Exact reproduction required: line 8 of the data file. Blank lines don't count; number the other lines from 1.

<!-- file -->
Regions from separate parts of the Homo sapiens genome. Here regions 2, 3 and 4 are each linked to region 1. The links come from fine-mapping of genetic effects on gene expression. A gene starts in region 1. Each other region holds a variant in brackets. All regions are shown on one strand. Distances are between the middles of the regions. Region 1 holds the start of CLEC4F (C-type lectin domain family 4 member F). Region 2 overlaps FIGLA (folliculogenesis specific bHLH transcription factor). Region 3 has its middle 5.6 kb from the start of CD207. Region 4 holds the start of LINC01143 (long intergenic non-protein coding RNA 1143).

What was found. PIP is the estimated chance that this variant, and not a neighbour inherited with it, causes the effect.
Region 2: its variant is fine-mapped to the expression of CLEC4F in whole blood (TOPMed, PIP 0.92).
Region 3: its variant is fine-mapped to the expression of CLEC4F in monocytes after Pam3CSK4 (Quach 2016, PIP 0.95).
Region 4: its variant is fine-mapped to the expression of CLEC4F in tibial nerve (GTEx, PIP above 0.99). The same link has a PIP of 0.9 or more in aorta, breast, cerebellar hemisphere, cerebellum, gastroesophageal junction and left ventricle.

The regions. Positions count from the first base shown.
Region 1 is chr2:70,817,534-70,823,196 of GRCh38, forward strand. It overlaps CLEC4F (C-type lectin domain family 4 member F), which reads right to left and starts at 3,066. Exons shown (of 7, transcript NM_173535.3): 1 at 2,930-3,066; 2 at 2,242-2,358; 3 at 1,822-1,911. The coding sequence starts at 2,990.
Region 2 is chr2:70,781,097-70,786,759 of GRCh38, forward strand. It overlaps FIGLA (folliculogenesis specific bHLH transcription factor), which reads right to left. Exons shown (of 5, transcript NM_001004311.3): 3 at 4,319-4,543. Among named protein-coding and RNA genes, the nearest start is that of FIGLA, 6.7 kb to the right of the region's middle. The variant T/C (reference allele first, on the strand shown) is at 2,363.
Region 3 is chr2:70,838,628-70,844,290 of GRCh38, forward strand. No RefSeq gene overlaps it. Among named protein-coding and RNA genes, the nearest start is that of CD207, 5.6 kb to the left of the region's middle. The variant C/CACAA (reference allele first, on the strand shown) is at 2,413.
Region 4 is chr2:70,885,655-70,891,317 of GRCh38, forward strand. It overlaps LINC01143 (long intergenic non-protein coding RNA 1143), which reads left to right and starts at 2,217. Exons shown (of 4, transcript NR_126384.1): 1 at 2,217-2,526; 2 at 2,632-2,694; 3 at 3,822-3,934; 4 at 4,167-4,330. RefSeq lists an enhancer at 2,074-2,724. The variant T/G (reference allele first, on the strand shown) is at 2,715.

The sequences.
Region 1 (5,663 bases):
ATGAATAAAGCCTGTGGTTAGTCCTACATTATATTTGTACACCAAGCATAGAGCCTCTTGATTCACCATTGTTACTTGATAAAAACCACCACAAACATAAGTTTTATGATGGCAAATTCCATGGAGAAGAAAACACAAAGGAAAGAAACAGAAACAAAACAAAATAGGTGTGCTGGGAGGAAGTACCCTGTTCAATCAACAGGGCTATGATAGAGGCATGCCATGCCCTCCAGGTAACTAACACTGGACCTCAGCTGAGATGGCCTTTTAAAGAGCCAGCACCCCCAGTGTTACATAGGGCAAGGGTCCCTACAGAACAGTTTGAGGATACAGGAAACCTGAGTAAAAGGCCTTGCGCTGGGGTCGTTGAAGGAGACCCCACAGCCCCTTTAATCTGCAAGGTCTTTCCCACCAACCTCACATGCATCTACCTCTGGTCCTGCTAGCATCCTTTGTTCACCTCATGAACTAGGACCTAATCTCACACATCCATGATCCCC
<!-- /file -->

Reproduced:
Region 2 is chr2:70,781,097-70,786,759 of GRCh38, forward strand. It overlaps FIGLA (folliculogenesis specific bHLH transcription factor), which reads right to left. Exons shown (of 5, transcript NM_001004311.3): 3 at 4,319-4,543. Among named protein-coding and RNA genes, the nearest start is that of FIGLA, 6.7 kb to the right of the region's middle. The variant T/C (reference allele first, on the strand shown) is at 2,363.